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Why Does It Matter to Stay Curious?

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We lead such immensely busy lives that reading and learning often appear quite the luxury. We do everything at a million miles an hour in a technology highway that pushed the need to achieve more and above all, achieve faster, further up on each and every one of our agendas.

Breaks are few and far between. When they happen they are precious moments when rightfully, we want to be with that and those that make us happy and furthering one’s knowledge on their respective domain doesn’t fall under any of those categories.

Nonetheless, pleasant or not, keeping ridiculously up-to-date is a sine-qua-non condition in most industries and in Financial Technology even more so to atone for its complexity.

Best cases and industry milestones

These days, most of everything is public knowledge but do bankers know what’s the latest, what’s top of the range, what is the golden standard today?

We get asked to include best cases in our workshop content all the time. Most of the time it’s because someone somewhere can recognise they don’t know a lot – enough?- and ask for it and sometimes it’s sadly only because they think it ought to exist in a the agenda so they demand it with no real interest in its content.

The motivation behind the interest is arguably irrelevant but we do wish we saw more genuine intellectual, probing curiosity to learn and create better in lieu of sheer banking-FOMO.

In fairness keeping a bank running and tending to the corporate jungle at the same time is no easy feat and the topics bankers should ruminate seem to multiply by the day so what reigns supreme is kinda-knowledge and very little in the way of curiosity when it comes to basic market research.

Chatbots – all bankers know they are all the rage and they remember reading some report somewhere on stats but how many can benchmark their technological value at the drop of a hat or even know who of their competitors are employing them and which one is the best one today?

Open banking – everyone -at long last!- understands what it involves but the state of readiness of the other banks and what creative business models they created around it? How many bankers know that?

Transactional data – there isn’t one bankers who doesn’t know it’s “the new gold” but what that really means, if there is any other bank that intelligently employs it for the good of the consumer, in what fashion and to what NPS – how many bankers can answer those basic questions?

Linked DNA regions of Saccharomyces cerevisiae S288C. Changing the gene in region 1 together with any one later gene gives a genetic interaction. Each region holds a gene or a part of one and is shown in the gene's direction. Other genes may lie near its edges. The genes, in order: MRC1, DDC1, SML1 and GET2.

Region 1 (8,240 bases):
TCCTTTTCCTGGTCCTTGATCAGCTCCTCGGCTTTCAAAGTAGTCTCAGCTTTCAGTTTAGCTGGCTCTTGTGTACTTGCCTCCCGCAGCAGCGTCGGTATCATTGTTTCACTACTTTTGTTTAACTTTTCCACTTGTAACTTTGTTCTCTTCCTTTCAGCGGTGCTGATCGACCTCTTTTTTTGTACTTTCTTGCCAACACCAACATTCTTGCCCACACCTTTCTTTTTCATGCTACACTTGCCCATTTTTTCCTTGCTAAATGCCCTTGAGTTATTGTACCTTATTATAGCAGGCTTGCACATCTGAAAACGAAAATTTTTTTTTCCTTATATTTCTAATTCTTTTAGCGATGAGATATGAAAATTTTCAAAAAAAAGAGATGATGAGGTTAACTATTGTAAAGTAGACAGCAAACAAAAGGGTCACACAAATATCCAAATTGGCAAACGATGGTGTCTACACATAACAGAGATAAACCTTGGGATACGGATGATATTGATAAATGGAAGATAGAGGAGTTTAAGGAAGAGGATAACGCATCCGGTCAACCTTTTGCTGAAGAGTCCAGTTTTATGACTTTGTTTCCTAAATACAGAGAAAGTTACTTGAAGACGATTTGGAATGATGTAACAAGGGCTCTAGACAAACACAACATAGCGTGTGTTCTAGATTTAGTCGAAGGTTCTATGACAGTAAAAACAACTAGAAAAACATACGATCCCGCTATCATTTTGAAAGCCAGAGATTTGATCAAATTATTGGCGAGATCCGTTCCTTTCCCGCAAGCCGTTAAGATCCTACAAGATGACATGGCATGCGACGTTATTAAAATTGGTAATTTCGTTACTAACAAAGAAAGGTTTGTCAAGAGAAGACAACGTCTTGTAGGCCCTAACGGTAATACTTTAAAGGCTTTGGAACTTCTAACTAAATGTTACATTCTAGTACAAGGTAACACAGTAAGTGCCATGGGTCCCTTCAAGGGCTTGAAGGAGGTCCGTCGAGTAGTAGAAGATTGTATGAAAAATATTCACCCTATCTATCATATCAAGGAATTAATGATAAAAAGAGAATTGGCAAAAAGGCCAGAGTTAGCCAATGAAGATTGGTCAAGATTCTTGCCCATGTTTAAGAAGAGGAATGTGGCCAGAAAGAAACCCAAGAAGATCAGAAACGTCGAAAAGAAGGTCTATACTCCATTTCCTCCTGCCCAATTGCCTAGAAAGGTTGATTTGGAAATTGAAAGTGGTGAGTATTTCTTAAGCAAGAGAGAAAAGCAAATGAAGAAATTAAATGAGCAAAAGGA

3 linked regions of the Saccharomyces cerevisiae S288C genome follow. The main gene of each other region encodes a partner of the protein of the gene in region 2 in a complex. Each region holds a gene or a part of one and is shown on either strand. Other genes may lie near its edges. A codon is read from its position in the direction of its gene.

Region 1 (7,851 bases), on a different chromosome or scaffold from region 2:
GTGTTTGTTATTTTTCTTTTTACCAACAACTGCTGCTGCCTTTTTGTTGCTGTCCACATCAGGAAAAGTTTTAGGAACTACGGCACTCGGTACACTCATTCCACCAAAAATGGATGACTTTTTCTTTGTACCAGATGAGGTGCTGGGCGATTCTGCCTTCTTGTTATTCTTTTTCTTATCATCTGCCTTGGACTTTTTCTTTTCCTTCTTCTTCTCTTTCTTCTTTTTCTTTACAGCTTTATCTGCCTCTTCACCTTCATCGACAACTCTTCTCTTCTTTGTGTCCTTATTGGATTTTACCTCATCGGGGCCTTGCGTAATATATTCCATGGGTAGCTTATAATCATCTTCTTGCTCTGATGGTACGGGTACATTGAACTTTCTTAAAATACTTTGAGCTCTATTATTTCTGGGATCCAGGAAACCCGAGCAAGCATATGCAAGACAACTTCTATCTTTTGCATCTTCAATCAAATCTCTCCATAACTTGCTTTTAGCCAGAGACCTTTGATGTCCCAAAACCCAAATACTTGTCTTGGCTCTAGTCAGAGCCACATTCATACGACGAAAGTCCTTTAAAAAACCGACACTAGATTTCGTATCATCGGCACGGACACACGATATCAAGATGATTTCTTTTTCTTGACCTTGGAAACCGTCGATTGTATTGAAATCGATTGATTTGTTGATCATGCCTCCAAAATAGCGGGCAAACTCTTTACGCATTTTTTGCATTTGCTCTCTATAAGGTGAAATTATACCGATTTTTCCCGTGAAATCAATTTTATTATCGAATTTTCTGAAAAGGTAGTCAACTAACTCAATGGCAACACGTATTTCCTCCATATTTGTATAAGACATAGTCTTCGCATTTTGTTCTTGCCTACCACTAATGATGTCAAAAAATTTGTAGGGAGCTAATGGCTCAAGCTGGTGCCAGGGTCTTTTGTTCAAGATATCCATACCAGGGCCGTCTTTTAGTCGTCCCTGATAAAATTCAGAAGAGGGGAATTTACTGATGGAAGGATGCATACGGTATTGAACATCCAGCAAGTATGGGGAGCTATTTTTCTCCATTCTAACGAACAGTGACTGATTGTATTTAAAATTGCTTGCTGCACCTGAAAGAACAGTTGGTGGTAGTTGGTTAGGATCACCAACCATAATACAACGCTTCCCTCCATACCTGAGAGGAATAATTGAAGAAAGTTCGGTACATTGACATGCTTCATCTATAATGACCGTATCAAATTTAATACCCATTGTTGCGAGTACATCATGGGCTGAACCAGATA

Know your own

On a more granular level, every banker and associated contractor in the industry has brushed against a product over the past few years and has been associated – be it at arms’ length- with the making of either an app, a product line or at least a feature that eventually reached the consumer.

It would stand to reason that while they do not have the time and means -if we disregard the real culprit: lack of deep interest!- to canvas the industry in its entirety, they surely are subject matter experts in that one particular slice.

That they can tell you when it was first invented and deployed, its entire history in other implementations of other banks and quote all its decision milestones, the various incarnations and how the deliveries’ history went in their own bank. Not to mention know for a fact, what reception it got and what the North Star of said product, app or feature is.

Right? Wrong. Look around you, grab a banker and shake them for the past, present and future information on this one product – the one they are involved in the making of. Very little falls out of their pockets. Then ask yourself: of the consumer-reaching things you’ve been involved with how many were you able to go on and lecture on? How many have you come to know inside-out?

Part of the reason why this occurs is that there is a lot of dialogue that happens in bankers’ heads in what could be safely called “Assumptions-Land”.